Cablegate: Black Day of Terrorism: Egyptian Media Themes,

This record is a partial extract of the original cable. The full text of the original cable is not available.



E.O. 12958: N/A
JULY 4 TO 10

1. Summary: The Egyptian media roundly condemned the
murder of Egyptian envoy to Iraq Ehab Al-Sharif and the
London bombings. "Black Day of Terrorism" was one leading
newspaper's headline. All media outlets covered remarks by
the Mufti of the Republic labeling Al-Sharif's killers as
"thugs" who "now face the wrath of God." While some
commentators blamed U.S. policy for the violence in Iraq
with one former Egyptian ambassador even alleging that
Israel and the U.S. were behind his abduction - other
commentators directed their wrath toward those who killed
Al-Sharif and "distort" the image of Islam. Much of the
commentary about the London bombings took place in the
context of remarks about Al-Sharif's murder. The media
reported on a recent spate of poisoned watermelon cases,
reportedly from pesticide use, with some commentators
singling out the former Minister of Agriculture for blame.
End summary.

2. Egyptian envoy to Iraq murdered - coverage: "Black Day
of Terrorism" was the banner headline on July 8 in leading
pro-government daily Al-Ahram (circulation: 750,000), which
featured extensive coverage of the murder of Ehab Al-
Sharif, Egyptian envoy to Iraq. The July 8 headline of
pro-government Al-Akhbar (circulation: 800,000) read
"Religious Crime: Zarqawi's Group Kills Egyptian
Ambassador to Iraq." All pro-government newspapers quoted
the Mufti of the Republic Ali Gomaa saying on July 7, "It's
a crime and the Ambassador is a martyr." The following
day, during Gomaa's Friday sermon broadcast live on
Egyptian TV, the Mufti said that Al-Sharif's killers were
"thugs" who "now face the wrath of God, who will strike
them down!" Independent, anti-American weekly Al-Osboa
(circulation: 50,000) led with the headline "They Killed
Him!" in its July 10 edition. Opposition Al-Wafd
(circulation: 70,000) printed on July 10 a front-page
cartoon showing an Egyptian woman in white being bit on the
hand by a dog from a village labeled "Iraq" under the title
"Assassination of the Egyptian Ambassador in Iraq."
Egyptian TV's Channel One changed its regularly scheduled
programming on July 8 and 9 and, instead, aired "Al-Irhabi"
("The Terrorist"), a film produced in the 90s at the height
of Gamaa Islamabad violence in Egypt. (Note: The film
portrays an Egyptian terrorist involved in the murder of
innocent tourists, showing how he and his colleagues are
brainwashed and misunderstand Islamic Sharia law. When the
terrorist is injured, a kind Christian physician treats him
and soon, the terrorist repents and leaves his terrorist
cell. For this, his former colleagues kill him. End

3. Egyptian envoy to Iraq murdered commentary: A former
Egyptian ambassador appeared on the popular TV program Al-
Bayt Baytak ("Make Yourself at Home") on July 10 arguing
that the U.S. "convinced" the GOE to send an ambassador to
Iraq and that the GOE was "totally responsible" for Al-
Sharif's death. Al-Ahram's new Editor-in-chief, Osama
Saraya, mourned Al-Sharif's death in a July 9 commentary,
remarking that the "crime" would not prevent Egypt from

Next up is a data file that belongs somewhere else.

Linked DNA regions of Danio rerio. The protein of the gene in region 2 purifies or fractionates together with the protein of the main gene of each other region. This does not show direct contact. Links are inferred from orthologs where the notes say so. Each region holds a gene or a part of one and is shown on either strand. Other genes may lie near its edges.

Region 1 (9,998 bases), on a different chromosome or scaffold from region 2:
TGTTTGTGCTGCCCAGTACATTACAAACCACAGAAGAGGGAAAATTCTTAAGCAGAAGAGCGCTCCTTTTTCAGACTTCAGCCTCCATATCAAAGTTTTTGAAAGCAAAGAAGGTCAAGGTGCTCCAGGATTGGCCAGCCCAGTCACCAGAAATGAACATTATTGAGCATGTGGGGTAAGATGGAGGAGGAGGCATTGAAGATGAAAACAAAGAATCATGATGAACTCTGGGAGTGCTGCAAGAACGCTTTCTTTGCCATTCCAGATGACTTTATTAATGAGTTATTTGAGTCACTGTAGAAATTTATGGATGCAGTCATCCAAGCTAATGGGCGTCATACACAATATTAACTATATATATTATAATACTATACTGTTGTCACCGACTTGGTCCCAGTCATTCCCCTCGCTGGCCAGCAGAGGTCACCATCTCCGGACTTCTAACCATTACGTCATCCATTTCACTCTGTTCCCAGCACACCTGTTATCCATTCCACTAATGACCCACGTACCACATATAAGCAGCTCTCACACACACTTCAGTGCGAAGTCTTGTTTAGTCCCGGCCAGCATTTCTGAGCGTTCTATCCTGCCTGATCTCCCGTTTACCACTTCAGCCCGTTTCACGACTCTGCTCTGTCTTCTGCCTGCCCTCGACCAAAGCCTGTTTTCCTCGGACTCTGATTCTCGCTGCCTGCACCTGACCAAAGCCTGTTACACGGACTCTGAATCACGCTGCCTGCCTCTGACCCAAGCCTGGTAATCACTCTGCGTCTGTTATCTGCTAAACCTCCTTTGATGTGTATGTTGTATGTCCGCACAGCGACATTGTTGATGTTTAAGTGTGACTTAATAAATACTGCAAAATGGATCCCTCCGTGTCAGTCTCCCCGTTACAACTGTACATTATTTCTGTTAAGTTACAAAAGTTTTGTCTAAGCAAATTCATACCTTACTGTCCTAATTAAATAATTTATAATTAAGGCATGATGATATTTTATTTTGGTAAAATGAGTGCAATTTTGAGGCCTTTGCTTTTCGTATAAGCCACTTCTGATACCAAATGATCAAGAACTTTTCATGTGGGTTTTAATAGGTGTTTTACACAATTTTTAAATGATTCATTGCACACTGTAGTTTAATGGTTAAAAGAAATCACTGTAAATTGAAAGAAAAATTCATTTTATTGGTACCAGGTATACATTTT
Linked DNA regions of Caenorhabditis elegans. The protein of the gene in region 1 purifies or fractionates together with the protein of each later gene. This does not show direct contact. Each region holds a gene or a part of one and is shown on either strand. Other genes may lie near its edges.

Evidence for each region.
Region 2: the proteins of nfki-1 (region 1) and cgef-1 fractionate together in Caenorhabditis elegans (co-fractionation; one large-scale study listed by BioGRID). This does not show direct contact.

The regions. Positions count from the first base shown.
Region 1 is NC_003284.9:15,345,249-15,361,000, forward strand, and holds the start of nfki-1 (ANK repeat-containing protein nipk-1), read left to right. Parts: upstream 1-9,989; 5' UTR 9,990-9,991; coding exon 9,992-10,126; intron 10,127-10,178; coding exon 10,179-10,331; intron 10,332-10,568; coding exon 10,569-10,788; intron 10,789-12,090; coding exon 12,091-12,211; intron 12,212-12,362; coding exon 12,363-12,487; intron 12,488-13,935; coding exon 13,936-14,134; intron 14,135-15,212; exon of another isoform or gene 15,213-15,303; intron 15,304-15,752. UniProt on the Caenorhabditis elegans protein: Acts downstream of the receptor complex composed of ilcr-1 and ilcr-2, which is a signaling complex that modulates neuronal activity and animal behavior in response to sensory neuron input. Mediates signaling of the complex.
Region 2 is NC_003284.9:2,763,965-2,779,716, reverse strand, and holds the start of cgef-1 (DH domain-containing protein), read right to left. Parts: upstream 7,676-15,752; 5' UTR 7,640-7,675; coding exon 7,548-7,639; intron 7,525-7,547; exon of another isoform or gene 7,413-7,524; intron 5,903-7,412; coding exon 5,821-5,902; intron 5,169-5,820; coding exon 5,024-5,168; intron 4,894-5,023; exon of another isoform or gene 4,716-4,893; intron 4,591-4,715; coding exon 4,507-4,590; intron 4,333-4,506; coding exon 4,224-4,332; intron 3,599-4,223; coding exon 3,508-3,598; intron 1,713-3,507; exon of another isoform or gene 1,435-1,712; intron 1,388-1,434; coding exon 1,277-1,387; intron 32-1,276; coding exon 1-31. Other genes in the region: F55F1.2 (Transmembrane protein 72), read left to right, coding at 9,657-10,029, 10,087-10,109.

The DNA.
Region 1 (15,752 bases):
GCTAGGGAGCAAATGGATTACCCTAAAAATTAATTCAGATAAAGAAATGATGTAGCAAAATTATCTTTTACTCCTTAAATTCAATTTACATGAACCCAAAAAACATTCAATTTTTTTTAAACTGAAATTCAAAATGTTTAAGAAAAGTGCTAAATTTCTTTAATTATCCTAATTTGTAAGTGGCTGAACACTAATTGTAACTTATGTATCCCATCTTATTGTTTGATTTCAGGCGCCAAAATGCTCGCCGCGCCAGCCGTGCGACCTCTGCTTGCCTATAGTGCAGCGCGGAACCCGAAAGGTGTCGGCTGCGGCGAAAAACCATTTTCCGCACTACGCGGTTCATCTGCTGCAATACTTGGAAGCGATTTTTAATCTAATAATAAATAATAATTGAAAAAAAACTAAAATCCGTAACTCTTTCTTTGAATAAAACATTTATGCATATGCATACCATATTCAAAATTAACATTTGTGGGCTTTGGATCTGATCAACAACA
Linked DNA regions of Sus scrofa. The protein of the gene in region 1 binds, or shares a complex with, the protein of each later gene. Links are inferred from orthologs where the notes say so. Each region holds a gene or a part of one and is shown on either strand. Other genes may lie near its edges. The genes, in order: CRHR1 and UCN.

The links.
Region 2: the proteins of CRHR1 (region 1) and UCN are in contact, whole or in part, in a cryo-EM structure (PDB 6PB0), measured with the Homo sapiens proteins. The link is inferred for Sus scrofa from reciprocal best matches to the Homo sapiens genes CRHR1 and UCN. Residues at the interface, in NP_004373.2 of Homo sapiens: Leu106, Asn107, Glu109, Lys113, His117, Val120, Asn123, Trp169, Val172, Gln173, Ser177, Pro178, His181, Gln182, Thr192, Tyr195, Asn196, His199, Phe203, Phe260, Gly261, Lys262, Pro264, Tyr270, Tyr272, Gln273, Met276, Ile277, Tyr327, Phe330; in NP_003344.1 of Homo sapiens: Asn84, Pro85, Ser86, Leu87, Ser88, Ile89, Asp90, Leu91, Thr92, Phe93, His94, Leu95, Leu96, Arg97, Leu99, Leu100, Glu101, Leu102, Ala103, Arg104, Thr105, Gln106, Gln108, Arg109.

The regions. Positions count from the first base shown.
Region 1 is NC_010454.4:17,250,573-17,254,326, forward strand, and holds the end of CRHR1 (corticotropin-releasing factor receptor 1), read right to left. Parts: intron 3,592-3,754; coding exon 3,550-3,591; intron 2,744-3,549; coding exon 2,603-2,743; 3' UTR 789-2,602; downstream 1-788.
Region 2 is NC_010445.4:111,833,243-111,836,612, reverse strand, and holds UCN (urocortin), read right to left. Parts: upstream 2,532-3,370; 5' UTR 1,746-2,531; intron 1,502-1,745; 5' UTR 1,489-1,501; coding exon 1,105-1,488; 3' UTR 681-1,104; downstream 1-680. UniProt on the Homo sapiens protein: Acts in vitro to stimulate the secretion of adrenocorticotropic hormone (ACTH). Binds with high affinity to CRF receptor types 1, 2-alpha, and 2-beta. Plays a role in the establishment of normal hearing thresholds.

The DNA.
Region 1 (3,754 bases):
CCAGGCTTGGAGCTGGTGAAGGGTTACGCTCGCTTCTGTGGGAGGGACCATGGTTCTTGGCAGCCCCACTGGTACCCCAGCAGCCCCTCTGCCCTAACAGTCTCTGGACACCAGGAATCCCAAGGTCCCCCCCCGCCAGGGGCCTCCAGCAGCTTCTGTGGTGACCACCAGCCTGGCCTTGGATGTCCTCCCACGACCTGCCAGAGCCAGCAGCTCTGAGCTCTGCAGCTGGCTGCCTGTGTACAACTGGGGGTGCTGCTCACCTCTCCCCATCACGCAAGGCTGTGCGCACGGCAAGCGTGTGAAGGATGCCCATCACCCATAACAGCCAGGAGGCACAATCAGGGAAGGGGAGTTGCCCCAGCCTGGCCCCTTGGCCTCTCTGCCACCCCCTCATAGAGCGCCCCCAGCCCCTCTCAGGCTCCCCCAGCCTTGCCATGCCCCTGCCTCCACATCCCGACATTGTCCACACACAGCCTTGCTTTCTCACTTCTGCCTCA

supporting Iraq. However, echoing an all-too-familiar
refrain in the Egyptian press, Saraya reiterated that "the
Americans are responsible for the uncontrollable violence
in Iraq," concluding that the U.S. war on terror "has only
increased terrorist crimes worldwide." Former pro-
government Akhbar Al-Youm (circulation: 1,000,000) Editor-
in-chief Ibrahim Saeda denounced Al-Sharif's murder on July
9, avoiding assigning any blame in his commentary and
argued that Egypt should lead the way for other Arab
countries by appointing another ambassador. Another former
Egyptian ambassador -- Ahmad Al-Ghamrawi, former ambassador
to Afghanistan -- alleged to and Egyptian
TV that Al-Sharif "was kidnapped by a foreign body to pit
the Egyptians and Iraqis against one another," suggesting
the Israeli Mossad and the CIA as suspects. Liberal
columnist Abdallah Abdel Salam, writing in Al-Ahram on July
9, criticized "those who do not adopt a clear-cut position
on terrorism and claim that the West is launching a crusade
against 'Arabs' and Muslims," emphasizing that terrorism
must be condemned "loud and clear and anyone who excuses
it is an accomplice to the crime."

4. London terror attacks: "A New September 11 in London"
was the headline on Al-Wafd's July 8 front page. The former
Editor-in-chief of pro-government Al-Gomhouriya
(circulation: 500,000) condemned the London bombings in a
July 8 column, yet another columnist writing in the paper
that day condemned the U.S. for "the spread of terrorism."
The bombings were widely condemned in other pro-government
newspaper commentaries on July 9, with one Al-Ahram
commentator writing that "Muslim preachers who adopt lame
excuses for the London bombings distort the image of Islam
abroad far more than terrorism itself." The bombings were
mentioned and condemned on the weekend's talks shows, but
in the context of a discussion about the murder of Egyptian
envoy to Iraq Al-Sharif.

5. Poisoned watermelons: The independent print media
continued to report on cases of pesticide-tainted
watermelons on the market. The Ministry of Health had
announced to the media last week that just over 300 cases
of watermelon poisonings had been reported. The Minister
of Agriculture, interviewed by Al-independent daily Masry
Al-Youm (circulation: 20,000), blamed his predecessor for
allowing dangerous pesticides on the market. Meanwhile, on
July 10 the Editor of Al-Osboa, which profiled poisoning
cases on its front page the previous week, appeared on
Egyptian satellite Dream TV to accuse the former Minister
of Agriculture of "poisoning Egyptians."


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